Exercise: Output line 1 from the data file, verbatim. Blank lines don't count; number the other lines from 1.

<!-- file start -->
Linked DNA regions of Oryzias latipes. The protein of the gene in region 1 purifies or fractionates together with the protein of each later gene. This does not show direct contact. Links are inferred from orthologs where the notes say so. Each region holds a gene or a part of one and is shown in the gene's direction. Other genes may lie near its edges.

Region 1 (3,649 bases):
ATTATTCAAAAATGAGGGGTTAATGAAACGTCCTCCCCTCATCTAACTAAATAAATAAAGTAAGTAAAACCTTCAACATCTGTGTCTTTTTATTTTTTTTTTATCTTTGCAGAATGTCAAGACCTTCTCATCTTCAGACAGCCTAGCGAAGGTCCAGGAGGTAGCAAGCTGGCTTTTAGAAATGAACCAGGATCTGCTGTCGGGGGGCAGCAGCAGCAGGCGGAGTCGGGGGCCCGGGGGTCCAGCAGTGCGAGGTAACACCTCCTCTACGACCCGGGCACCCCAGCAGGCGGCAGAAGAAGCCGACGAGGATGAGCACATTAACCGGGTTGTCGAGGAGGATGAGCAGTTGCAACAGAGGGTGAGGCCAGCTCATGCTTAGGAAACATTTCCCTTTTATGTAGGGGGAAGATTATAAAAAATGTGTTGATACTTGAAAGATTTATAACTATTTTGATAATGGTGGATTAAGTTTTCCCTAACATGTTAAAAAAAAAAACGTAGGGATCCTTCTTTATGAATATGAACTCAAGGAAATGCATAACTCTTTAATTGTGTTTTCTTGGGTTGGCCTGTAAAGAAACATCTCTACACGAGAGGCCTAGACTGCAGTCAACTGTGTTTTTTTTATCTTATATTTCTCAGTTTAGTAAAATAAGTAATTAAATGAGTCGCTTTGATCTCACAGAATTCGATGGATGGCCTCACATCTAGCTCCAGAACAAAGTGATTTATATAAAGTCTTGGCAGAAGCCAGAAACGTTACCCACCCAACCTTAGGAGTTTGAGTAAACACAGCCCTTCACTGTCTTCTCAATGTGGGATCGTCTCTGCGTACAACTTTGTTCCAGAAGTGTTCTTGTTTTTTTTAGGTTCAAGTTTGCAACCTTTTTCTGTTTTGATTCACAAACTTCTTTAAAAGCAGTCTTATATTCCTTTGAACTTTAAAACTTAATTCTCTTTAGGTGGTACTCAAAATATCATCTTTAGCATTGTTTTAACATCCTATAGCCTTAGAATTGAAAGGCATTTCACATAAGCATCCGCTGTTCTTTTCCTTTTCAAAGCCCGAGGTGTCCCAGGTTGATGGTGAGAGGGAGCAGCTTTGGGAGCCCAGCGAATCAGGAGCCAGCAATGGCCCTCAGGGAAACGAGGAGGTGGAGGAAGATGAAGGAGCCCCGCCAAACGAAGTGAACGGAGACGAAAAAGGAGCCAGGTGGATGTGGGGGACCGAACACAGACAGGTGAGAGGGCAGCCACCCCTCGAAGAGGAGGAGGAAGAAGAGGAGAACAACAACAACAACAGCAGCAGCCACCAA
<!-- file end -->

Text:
Linked DNA regions of Oryzias latipes. The protein of the gene in region 1 purifies or fractionates together with the protein of each later gene. This does not show direct contact. Links are inferred from orthologs where the notes say so. Each region holds a gene or a part of one and is shown in the gene's direction. Other genes may lie near its edges.